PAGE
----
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24-10-2002 : 10 P.M
Bulky drops of rain slithered along the side window, cleansing it of its adherent dirt specks. Somehow the rain, instead of cleansing Shikha of her pain, drenched the pall cloaking her, weighing her down even more. A loud cry from the next bed struck her fierce. Was that lady crying out for her loss too like her? Shikha strained her neck to peek through the narrow slit between the drapes to see the doctor standing patiently beside the woman on the next bed.
The next moment, Shikha felt the ragged cotton drapes shielding her from the rest of them slid from her hand, as a sudden pang of pain shot through her, a pain which would bring along with it a reason to cry over for a long time to come, if not forever. Before she knew she had drooped down to her normal state, drops of perspiration settling down on her lacklustre skin and droplets of tear clustering on her congested eyes.
25-10-2002 : 8 A.M
I rushed through the rooms to complete my morning pre rounds, lest the professor would pounce on me unleashing her fury, oblivious to the presence of her patients watching us. And that would amount to an inexplicable and embarrassing situation, something which was extremely discomforting for me.
As an Obstetric intern, the last night had been hectic for me with a handful of deliveries to attend to; and in a way, undeniably harrowing as well.
‘ What was that patient’s name? Yes, Shikha.’
In a flash, the painful sight of Shikha crying on the shoulders of her mother for her stillborn child retreated to my mind, a sight which could haunt anyone who witness it for a few days to come. Having dissected the scene all night, the incident had started descending on me as a shock by then, with a revelation dawning on me that never before had I the breathing space nor the state of mind during my duties to even notice such distressing interactions between the patient and his/her relatives.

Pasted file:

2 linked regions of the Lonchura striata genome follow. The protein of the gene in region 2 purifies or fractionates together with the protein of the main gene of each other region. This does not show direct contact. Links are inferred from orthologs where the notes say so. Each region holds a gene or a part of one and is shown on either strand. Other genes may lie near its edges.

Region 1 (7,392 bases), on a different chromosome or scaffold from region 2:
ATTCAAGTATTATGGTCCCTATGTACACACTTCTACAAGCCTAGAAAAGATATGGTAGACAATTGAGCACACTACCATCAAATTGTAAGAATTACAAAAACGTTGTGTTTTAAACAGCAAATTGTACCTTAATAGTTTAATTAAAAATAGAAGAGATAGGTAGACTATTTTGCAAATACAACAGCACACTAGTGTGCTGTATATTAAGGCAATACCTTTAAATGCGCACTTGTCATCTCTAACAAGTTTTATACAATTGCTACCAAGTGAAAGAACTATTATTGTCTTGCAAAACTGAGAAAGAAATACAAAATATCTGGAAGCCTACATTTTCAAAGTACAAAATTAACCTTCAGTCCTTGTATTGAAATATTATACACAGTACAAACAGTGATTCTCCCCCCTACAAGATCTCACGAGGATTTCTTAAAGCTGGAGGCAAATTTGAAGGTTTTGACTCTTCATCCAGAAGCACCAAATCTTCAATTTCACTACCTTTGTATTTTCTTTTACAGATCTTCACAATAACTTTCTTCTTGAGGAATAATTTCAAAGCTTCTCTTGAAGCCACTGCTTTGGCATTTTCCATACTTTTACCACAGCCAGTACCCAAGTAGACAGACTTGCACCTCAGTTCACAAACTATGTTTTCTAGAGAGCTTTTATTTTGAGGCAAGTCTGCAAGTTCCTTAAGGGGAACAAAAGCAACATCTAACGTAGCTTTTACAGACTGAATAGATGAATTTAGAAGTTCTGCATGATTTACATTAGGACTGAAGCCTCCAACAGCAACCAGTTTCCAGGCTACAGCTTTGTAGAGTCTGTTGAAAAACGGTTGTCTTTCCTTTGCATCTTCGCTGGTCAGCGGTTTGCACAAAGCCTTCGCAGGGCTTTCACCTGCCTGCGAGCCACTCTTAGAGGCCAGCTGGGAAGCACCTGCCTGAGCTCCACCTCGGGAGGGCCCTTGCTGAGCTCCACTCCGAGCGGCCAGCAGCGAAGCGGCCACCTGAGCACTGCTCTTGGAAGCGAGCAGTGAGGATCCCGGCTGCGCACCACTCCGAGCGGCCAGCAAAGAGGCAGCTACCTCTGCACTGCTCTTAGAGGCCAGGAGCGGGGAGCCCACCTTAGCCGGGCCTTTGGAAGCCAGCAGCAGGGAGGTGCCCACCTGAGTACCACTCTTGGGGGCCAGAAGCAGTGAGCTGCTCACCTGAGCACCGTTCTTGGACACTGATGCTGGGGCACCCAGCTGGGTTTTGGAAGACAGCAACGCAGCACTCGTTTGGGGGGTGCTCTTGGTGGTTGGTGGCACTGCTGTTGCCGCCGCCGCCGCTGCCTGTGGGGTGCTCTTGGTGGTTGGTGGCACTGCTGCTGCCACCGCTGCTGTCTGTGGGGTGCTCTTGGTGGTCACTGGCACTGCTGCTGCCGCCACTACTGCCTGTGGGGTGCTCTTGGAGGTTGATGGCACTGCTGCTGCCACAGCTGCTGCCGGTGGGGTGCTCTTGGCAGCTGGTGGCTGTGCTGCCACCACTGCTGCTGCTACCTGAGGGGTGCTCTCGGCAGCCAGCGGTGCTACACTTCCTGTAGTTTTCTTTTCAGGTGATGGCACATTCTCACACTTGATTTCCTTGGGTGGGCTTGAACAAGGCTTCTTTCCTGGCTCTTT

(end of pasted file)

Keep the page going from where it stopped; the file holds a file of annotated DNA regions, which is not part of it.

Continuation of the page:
As i entered Shikha’s room to enquire about her condition, I was greeted by her son, three year old Aadi, with the cutest face I could ever imagine.Perched on his grandmother’s waist, he started clutching on my stethescope playfully and in between bated breaths, asked curiously about his mother who had been confined to bed to his awe for two whole days.
” Can my mother come home today?”
” Oh yes she can. She is perfectly fine now”
” Can my father come home now?”
” He can as well baby. But we wont be letting you go home today. You need to take a couple of injections to keep you healthy”, I let out a joke blatantly, not remembering how such a statement would create a havoc when uttered to a kid. But before long I happened to realise that I was conversing with a wonder kid, for he seemed the least fettered by my comment. Instead, he hopped out to the next room to play with the kids there, concocting illegible lyrics for a famous tune, at the sight of which a dash of warmth sprouted on his mother’s otherwise sullen face, for once forgetting about her loss, however momentary that tryst with happiness be.
Sensing her face swelling up the next second, i continued,
” If a woman comes to know that she is carrying an anomalous child, for you here, something as extreme as anenchephaly, it is always advisable to let it go at the earliest. In your case, it has been a spontaneous loss, something which no intervention could prevent for good. With God’s blessings, you already have a healthy child, the sweetest and the most adorable one in that regard too. Isn’t it better to be happy with one kid than giving birth to a dishearteningly anomalous child, who is sure to be lost after birth?”
She looked intently at me as I said this and the wry smile that had been shadowing hesitantly on her face widened to a beautiful curve, granting a fresh glow to her eyes, a sign which reflected a soul pacified after much torment beneath, as we listened to an imperfectly moulded ‘shiela ki jabaani’, drifting to us from the adjacent room, where Aadi stood playing with his friends.
As someone said, a loss makes you appreciate your blessings like never before and sometimes, holding tight onto your blessings could be the only means to push your life ahead from the misery.
P.S : This is a work of fiction.